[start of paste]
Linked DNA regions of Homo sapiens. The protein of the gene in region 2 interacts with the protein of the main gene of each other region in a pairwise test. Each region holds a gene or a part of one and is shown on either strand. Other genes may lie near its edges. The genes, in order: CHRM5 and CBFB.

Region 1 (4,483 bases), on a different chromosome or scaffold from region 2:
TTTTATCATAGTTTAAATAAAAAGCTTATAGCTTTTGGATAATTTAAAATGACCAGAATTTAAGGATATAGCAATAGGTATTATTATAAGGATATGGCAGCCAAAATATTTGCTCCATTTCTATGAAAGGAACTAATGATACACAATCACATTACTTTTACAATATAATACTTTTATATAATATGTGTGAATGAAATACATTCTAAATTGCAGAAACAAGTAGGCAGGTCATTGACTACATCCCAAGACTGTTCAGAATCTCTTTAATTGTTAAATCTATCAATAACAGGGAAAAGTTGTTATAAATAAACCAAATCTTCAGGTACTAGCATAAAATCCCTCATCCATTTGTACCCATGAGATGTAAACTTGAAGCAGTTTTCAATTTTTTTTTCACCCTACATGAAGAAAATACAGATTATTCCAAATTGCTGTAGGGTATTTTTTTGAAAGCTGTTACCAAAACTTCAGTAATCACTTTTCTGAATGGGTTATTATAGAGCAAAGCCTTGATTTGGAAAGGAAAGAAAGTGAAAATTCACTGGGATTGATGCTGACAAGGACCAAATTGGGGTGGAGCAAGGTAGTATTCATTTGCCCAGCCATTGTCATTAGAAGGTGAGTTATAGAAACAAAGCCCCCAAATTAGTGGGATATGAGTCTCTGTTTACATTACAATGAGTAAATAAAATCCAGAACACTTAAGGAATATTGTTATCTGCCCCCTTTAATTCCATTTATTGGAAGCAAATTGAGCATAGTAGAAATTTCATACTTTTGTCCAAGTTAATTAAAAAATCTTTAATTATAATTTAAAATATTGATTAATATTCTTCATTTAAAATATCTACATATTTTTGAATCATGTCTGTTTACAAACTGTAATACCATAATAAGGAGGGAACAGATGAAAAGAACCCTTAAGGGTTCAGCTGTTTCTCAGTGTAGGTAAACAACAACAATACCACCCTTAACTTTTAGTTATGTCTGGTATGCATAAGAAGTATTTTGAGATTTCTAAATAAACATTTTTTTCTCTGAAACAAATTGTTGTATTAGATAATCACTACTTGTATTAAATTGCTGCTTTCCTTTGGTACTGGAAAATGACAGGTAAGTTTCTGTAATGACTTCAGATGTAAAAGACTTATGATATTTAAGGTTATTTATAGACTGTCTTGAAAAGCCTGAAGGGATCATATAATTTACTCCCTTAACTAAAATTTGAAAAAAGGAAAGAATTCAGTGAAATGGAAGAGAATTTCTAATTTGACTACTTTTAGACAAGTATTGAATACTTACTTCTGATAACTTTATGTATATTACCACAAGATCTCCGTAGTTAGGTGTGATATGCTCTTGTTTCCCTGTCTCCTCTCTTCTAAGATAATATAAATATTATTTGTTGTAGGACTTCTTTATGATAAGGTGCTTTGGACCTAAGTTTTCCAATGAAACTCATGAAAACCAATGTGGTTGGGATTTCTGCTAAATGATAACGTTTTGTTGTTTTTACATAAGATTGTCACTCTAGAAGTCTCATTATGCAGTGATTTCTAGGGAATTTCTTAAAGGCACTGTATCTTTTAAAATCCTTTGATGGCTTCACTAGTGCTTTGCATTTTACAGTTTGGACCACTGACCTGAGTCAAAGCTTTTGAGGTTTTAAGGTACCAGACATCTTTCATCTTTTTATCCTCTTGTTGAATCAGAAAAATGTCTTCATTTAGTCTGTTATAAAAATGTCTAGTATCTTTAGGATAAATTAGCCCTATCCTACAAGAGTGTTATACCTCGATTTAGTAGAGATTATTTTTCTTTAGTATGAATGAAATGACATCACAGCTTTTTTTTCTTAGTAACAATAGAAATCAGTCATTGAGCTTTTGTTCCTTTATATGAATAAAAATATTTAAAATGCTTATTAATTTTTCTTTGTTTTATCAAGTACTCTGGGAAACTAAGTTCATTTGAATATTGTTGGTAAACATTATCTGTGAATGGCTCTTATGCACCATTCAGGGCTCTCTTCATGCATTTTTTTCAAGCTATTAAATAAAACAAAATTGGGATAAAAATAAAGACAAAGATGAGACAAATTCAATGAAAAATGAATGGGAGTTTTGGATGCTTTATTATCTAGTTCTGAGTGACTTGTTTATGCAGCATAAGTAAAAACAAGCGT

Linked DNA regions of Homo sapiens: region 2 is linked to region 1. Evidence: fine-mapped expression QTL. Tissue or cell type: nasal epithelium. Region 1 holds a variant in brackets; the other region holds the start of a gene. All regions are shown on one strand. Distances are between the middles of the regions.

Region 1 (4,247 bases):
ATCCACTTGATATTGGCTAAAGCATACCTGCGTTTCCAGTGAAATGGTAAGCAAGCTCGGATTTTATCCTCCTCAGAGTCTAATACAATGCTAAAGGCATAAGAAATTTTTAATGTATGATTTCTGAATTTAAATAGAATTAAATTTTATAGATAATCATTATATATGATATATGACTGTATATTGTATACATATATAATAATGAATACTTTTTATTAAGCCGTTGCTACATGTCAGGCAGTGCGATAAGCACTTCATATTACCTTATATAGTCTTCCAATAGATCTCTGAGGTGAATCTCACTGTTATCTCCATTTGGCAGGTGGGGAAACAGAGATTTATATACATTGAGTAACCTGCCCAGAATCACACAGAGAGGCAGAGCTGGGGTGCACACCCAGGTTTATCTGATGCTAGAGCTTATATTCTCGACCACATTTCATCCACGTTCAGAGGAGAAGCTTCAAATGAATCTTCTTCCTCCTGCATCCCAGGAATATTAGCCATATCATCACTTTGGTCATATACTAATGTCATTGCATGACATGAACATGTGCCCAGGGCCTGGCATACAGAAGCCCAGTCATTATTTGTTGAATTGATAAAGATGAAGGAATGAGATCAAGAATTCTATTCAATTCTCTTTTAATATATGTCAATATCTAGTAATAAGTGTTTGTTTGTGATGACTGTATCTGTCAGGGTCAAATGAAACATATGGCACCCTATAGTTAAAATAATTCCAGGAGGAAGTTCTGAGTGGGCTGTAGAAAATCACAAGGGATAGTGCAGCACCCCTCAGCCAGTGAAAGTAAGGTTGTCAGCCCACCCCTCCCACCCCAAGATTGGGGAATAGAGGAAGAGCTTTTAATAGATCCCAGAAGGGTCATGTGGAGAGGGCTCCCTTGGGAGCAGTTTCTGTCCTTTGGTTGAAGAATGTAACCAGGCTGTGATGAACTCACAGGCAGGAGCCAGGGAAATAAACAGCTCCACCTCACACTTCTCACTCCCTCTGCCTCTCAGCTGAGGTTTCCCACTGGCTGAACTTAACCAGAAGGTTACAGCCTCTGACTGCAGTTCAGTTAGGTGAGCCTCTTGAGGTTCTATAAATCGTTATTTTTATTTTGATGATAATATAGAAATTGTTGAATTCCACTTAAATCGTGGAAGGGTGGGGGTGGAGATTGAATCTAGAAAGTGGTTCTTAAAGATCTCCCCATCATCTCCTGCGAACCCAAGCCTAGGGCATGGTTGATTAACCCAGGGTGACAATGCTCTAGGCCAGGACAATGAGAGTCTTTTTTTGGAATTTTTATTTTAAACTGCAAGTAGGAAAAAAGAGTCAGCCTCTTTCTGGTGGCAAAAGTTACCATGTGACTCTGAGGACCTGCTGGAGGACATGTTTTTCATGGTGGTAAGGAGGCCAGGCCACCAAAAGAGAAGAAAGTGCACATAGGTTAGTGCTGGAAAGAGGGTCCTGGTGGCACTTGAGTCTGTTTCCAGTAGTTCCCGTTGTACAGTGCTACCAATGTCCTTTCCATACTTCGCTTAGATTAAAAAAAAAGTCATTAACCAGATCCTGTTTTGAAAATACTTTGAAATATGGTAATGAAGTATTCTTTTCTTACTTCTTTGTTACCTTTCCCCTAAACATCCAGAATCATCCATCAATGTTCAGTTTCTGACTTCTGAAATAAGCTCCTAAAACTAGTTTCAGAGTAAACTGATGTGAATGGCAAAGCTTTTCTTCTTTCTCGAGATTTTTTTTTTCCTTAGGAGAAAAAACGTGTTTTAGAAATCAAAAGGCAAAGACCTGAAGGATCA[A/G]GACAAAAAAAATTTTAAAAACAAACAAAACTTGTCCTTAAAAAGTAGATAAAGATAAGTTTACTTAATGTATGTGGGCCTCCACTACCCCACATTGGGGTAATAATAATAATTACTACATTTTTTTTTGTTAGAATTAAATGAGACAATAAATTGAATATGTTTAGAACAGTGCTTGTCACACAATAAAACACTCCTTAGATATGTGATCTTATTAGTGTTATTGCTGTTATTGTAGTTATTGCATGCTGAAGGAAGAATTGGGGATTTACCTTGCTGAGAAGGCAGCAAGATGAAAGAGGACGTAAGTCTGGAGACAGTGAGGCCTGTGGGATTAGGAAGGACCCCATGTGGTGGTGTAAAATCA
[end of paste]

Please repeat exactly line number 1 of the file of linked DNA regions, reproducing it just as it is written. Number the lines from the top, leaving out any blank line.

Linked DNA regions of Homo sapiens. The protein of the gene in region 2 interacts with the protein of the main gene of each other region in a pairwise test. Each region holds a gene or a part of one and is shown on either strand. Other genes may lie near its edges. The genes, in order: CHRM5 and CBFB.